Our Services

The Center for Children and Families (CCF) is a multidisciplinary center committed to improving the lives of children, parents and families struggling with mental health concerns.

If you believe your child might be struggling, or if you're looking for general information on children's mental health, please call us at (305) 348-0477 to speak with a clinical staff therapist about the best program for you and your child.

To learn about our current programs, click here.

The CCF is always looking for participants for a variety of research studies. Click here for a list of current research programs you can participate in.

Check out video resources for both parents and professionals about evidence-based practices that promote child and adolescent mental health.

Are you a professional looking for training or continuing education? Have a child to refer for services? Click here to learn more about the services we provide.

Sign up for our monthly newsletter to receive news and updates from our center directly into your inbox!

Latest News

Fox News: ADHD drugs no help with homework

09/28/2016

Giving stimulants to kids with attention deficit hyperactivity disorder (ADHD) may not help them complete homework or get better grades, a small study suggests. Researchers tested the effectiveness of medication against behavioral interventions in 75 children that attended a summer school program with classes each weekday from 8 a.m. to 5 p.m. for eight weeks.

Reuters: ADHD drugs no help with homework

09/27/2016

Giving stimulants to kids with attention deficit hyperactivity disorder (ADHD) may not help them complete homework or get better grades, a small study suggests. Researchers tested the effectiveness of medication against behavioral interventions in 75 children that attended a summer school program with classes each weekday from 8 a.m. to 5 p.m. for eight weeks.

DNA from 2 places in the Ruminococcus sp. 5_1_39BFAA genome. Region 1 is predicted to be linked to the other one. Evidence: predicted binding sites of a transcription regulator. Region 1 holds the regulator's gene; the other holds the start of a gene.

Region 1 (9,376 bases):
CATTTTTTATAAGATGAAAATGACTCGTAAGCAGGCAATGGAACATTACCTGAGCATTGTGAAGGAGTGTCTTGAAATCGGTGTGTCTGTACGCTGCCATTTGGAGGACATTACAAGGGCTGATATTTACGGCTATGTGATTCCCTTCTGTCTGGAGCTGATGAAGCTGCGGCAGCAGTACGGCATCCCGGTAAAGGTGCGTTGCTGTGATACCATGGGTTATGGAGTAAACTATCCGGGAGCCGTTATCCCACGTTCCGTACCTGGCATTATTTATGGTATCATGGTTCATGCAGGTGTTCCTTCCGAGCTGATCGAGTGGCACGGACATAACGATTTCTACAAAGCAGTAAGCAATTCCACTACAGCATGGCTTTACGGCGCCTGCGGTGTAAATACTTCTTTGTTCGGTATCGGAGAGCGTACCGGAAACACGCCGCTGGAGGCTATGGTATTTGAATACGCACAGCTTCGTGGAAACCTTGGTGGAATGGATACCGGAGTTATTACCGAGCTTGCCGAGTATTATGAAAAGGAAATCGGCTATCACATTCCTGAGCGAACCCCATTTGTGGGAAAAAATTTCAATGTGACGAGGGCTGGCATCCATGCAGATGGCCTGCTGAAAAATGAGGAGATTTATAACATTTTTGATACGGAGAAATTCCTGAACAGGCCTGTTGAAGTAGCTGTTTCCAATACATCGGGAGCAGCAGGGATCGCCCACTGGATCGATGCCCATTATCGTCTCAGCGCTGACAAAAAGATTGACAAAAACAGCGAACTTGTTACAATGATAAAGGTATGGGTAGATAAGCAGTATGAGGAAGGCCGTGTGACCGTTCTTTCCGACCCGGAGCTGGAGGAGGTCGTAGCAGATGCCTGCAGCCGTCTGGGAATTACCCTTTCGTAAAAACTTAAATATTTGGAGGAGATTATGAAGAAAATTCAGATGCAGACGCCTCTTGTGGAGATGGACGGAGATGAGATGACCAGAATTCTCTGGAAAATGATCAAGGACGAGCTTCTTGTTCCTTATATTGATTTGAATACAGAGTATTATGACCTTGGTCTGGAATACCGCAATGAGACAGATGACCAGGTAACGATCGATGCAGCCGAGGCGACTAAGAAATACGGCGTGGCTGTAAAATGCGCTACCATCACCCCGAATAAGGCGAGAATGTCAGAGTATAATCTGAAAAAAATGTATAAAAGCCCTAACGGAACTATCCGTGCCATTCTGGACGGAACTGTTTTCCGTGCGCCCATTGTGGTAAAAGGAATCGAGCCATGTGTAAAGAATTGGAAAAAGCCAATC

Psych Central: Study Finds More Than Half of ADHD Kids Have Symptoms as Adults

09/21/2016

New research suggests that some 60 percent of children with attention-deficit hyperactivity disorder (ADHD) continue to have symptoms into their mid-20s. Moreover, 41 percent had both symptoms and impairment as young adults. “There has been a lot of recent controversy over whether children with ADHD continue to experience symptoms into adulthood,” said Dr. Margaret Sibley, lead author of the Journal of Child Psychology and Psychiatry study.

Upcoming Events

Speaker Series: Principles Underlying the Use of Multiple Informants' Reports

10/14/2016 12:00 PM

This session will feature Dr. Andres De Los Reyes, an Associate Professor of Psychology at the University of Maryland at College Park.

Strategies to Get Dads Off the Sidelines and Engaged in Child Treatments

11/04/2016 12:00 PM

This session will be presented by Dr. Gregory Fabiano,Professor and Associate Dean for Interdisciplinary Research at University at Buffalo